Auckland climate strike pushes for community-driven action

March 13, 2023

Auckland climate strike pushes for community-driven action

Organisers laid out five key demands. Photo: Eva Gallot

Thousands across the country took to the streets to protest climate change as part of the Global Climate Strike on March 3.

The Auckland event was organised by School Strike 4 Climate, Protect Pūtiki and Fridays for Future, with many other groups also taking part.

Strikers gathered at the bottom of Queen Street outside Britomart Station where a line-up of speakers addressed the crowd before they marched to Victoria Park.

Organisers laid out five key demands:

  • no exploration or mining of new fossil-fuel resources
  • a lowering of the voting age to 16
  • 30 per cent marine protection by 2025
  • support for regenerative farming
  • e-bike rebates for lower-income families

There were multiple stops along the route as marchers passed a BP petrol station, and the Fonterra and Air New Zealand head offices.

A small group of Fonterra workers huddled by the window and watched the protestors take an extended stop outside, where they voiced their demands for swift government action to curb Aotearoa's leading carbon emitter.

Speeches covered a wide variety of topics, but a common message that underpinned them all was a call for communities to come together to push for more progressive climate action.

Sophie Todd, a member of Fridays for Future, spoke about the dangers of waiting for the perfect solution instead of incremental improvements.

"We need to be speaking about this imperfectly, and acting imperfectly, and figuring out imperfect solutions that might not work 100 per cent off the bat but we keep moving forward."

Xavier Walsh, co-president for Unite Union Tāmaki Makaurau, called out both the Government and the opposition for not doing enough to reel in Aotearoa's biggest polluters.

"So, I say to the Labour and National parties, I can smell the fossil fuels on your breath."

Walsh advocated for a union-led response to climate change to ensure working-class people were treated fairly in a transition to sustainable business practices.

Asked about what role unions could play in addressing climate change, Walsh urged young workers to bring the same energy to advocacy in their workplace.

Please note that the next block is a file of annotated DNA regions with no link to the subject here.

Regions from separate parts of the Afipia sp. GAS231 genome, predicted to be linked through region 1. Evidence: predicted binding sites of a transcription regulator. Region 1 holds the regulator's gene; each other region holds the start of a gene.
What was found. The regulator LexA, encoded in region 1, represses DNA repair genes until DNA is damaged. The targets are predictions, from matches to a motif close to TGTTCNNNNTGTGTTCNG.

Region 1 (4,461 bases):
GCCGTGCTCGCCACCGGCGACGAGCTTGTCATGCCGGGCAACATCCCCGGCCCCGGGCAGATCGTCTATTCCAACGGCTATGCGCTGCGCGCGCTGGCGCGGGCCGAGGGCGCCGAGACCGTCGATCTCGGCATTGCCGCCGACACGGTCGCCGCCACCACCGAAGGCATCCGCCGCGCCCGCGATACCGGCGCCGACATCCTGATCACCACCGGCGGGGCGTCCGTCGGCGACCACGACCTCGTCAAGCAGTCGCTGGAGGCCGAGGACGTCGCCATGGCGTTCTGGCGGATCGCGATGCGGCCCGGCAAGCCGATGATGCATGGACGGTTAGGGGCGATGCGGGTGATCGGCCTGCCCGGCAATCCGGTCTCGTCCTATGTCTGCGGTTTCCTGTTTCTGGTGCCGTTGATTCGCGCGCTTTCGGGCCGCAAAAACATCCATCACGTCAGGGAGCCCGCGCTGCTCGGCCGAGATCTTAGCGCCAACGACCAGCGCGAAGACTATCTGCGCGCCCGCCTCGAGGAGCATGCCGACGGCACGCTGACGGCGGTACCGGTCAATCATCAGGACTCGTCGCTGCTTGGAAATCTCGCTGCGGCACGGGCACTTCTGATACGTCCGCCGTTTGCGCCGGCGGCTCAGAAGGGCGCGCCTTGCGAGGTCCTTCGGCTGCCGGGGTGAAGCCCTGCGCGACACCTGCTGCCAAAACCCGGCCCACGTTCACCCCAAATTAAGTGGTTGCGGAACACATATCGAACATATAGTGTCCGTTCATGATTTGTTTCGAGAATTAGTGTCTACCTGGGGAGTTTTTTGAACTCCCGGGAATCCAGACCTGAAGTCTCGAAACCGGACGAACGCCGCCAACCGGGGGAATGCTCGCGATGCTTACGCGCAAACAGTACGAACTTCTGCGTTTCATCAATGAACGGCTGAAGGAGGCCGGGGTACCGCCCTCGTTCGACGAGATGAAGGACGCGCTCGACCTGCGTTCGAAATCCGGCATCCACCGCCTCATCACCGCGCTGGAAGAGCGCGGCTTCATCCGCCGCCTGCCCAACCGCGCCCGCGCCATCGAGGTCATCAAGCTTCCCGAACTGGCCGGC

"We saw so many young people today for the climate. Why not get stuck in at their workplace too?"

TWN spoke to Jan Logie, workplace relations spokesperson and MP for the Green Party, about the importance of unions and allowing democratic processes to play a part in the workplace.

"I do think there is a growing public and political concern about the degree of polarisation that is happening in our communities, and the risk of that being exacerbated through climate crisis is real.

"From the Green Party's perspective, that calls for us to have more intentional and active interventions to foster democracy, and that includes our workplaces."

While strikers advocated for a bottom-up approach to addressing climate change, large corporations, like Air New Zealand, have been implementing a top-down approach by creating a chief sustainability officer position within the company to help implement sustainable business practices.

Logie suggested while these two approaches may look like they oppose each other, they could be complementary if executed properly.

"If we can build that connection and sense of respect through all of our workplaces then our societies and communities will be so much stronger and able to deal with what's in front of us."

However, she warned that without a connection between workers and the executive, the role could further perpetuate the issue of greenwashing among private industries.

Logie and other Green Party members were at the marches in Wellington and New Plymouth.

Also at the Auckland event were Auckland Central MP Chlöe Swarbrick and Green Party co-leader Marama Davidson, who were seen marching and chanting amid the crowd.

While it was a student-led movement, there was a wide variety of age groups that took part.

Todd said they were looking to “up the ante” leading up to the election, with another strike planned for August.

"We have over 10 climate groups collaborating on this one today, but we're aiming to have over 100 next time."

Marches took place across 11 cities around Aotearoa and strikers in Christchurch staged a sit-in at the Christchurch City Council building.

OCD streetwear label now a fulltime job

OCD streetwear label now a fulltime job

Louis Pinker-Meihana March 26, 2023

Music in Parks future undecided after disappointing 2023 season

Music in Parks future undecided after disappointing 2023 season

Mae MacDonald March 24, 2023

Auckland arts organisations up in arms over proposed council cuts

Auckland arts organisations up in arms over proposed council cuts

Vanessa Elley March 24, 2023